Anna Karenina

Anna Karenina Cover

Anna Karenina

By Leo Tolstoy

Viking Adult, Hardcover, 9780670894789, 864pp.

Publication Date: January 29, 2001

Description
This new translation of Tolstoy's masterpiece is the first to appear in forty years and truly a noteworthy literary event. While previous translations of Anna Karenina softened the robust, and sometimes shocking, quality of Tolstoy's voice, Richard Pevear and Larissa Volokhonsky have produced an accurate translation to allow his voice to be heard. Beautiful, vigorous, and eminently readable, this award-winning team's translation of Anna Karenina will immediately supersede all other English versions.

Regarded by many as the greatest novel ever written in any language, Anna Karenina relates the doomed love affair between the sensuous and rebellious Anna and the dashing officer Count Vronsky. Set against a vast and richly textured canvas of nineteenth-century Russia, Anna's tragedy unfolds with relentless force as she rejects her passionless marriage to the aging official Karenin and must endure the hypocrisies of society. This authoritative edition of Anna Karenina includes an illuminating introduction and careful explanatory notes compiled by the translators.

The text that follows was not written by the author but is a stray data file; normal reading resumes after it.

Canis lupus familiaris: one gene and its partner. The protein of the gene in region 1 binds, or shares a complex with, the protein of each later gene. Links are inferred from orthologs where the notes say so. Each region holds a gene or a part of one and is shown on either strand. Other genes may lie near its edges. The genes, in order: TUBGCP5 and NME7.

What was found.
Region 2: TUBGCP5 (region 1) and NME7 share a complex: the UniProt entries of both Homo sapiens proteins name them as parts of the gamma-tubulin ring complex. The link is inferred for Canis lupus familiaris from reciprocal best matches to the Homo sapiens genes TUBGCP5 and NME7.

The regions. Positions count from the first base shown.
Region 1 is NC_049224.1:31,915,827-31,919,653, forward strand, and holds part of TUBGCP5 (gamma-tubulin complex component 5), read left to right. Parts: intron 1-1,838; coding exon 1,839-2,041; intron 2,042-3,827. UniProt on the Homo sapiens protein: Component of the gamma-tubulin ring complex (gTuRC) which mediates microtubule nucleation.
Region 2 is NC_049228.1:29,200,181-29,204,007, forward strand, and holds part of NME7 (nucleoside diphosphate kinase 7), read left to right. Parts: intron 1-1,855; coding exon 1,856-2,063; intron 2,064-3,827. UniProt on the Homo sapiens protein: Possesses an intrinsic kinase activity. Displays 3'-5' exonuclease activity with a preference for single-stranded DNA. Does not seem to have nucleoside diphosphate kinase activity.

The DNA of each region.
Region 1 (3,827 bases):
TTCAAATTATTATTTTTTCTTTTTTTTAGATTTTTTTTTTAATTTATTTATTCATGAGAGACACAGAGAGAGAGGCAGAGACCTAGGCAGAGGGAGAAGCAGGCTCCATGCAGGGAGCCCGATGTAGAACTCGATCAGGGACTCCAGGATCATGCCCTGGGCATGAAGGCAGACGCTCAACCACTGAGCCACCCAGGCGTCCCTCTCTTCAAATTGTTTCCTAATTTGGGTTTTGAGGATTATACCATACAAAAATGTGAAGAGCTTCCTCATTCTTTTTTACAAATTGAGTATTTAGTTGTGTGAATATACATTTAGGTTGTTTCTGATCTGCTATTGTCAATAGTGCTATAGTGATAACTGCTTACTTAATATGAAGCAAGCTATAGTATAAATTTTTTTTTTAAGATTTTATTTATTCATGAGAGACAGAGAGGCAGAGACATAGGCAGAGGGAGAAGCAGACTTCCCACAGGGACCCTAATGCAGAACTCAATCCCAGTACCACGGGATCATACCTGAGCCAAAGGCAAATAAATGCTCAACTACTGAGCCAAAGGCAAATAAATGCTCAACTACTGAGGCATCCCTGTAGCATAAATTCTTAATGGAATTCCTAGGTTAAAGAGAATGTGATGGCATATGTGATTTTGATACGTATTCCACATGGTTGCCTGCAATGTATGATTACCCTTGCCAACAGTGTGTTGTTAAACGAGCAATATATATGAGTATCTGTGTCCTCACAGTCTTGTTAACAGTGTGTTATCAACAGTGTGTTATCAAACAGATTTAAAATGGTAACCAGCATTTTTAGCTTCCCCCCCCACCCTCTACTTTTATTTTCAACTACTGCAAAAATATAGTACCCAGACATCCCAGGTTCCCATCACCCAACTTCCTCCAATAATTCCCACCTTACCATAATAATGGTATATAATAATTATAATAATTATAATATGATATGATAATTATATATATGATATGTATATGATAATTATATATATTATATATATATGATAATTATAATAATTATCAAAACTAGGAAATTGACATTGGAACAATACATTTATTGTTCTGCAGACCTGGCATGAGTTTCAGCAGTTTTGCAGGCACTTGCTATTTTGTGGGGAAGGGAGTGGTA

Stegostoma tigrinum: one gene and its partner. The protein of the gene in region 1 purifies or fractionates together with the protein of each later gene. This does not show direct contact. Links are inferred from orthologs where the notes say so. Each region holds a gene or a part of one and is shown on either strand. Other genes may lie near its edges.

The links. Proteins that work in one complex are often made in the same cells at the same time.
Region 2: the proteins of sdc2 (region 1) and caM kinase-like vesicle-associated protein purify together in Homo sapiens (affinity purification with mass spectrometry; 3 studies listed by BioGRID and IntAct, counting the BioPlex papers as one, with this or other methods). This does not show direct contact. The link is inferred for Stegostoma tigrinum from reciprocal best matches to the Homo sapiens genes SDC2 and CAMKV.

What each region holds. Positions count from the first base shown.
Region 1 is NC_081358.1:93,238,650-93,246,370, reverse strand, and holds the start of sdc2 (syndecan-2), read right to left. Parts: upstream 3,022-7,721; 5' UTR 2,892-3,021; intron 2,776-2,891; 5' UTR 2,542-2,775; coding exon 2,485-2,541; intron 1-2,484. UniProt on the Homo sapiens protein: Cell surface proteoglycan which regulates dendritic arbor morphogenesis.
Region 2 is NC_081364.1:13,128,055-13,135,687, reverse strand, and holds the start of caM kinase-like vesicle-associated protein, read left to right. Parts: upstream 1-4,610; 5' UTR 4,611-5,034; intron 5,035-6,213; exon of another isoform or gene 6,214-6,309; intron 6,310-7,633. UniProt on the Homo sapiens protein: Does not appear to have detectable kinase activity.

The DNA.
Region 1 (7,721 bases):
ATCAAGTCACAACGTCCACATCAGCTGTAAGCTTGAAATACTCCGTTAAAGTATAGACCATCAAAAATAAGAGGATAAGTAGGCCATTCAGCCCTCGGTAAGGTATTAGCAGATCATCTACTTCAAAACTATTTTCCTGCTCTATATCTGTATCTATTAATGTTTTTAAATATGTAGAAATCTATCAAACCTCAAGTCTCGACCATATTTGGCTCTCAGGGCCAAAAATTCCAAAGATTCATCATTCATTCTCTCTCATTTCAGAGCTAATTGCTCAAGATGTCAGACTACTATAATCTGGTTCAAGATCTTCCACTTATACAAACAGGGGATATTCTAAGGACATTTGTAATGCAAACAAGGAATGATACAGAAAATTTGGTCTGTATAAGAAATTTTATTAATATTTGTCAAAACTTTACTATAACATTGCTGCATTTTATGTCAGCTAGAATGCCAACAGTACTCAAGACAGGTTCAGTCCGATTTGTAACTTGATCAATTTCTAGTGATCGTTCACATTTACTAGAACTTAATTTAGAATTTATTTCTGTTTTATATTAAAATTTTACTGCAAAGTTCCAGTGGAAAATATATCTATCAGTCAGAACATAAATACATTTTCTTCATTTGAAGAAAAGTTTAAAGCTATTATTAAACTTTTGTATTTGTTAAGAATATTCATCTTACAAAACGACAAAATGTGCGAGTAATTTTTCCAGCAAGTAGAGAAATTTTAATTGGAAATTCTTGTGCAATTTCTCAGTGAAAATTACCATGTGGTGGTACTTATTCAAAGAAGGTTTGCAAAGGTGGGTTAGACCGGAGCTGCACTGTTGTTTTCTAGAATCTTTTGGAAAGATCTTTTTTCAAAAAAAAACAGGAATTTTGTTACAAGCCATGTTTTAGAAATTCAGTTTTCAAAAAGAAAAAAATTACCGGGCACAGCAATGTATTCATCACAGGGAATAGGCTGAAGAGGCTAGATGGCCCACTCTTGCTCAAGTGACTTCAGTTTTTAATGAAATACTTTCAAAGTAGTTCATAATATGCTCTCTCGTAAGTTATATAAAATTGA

About the Author

Count Leo Tolstoy was born on September 9, 1828, in Yasnaya Polyana, Russia. Orphaned at nine, he was brought up by an elderly aunt and educated by French tutors until he matriculated at Kazan University in 1844. In 1847, he gave up his studies and, after several aimless years, volunteered for military duty in the army, serving as a junior officer in the Crimean War before retiring in 1857. In 1862, Tolstoy married Sophie Behrs, a marriage that was to become, for him, bitterly unhappy. His diary, started in 1847, was used for self-study and self-criticism; it served as the source from which he drew much of the material that appeared not only in his great novels War and Peace (1869) and Anna Karenina (1877), but also in his shorter works. Seeking religious justification for his life, Tolstoy evolved a new Christianity based upon his own interpretation of the Gospels. Yasnaya Polyana became a mecca for his many converts At the age of eighty-two, while away from home, the writer suffered a break down in his health in Astapovo, Riazan, and he died there on November 20, 1910.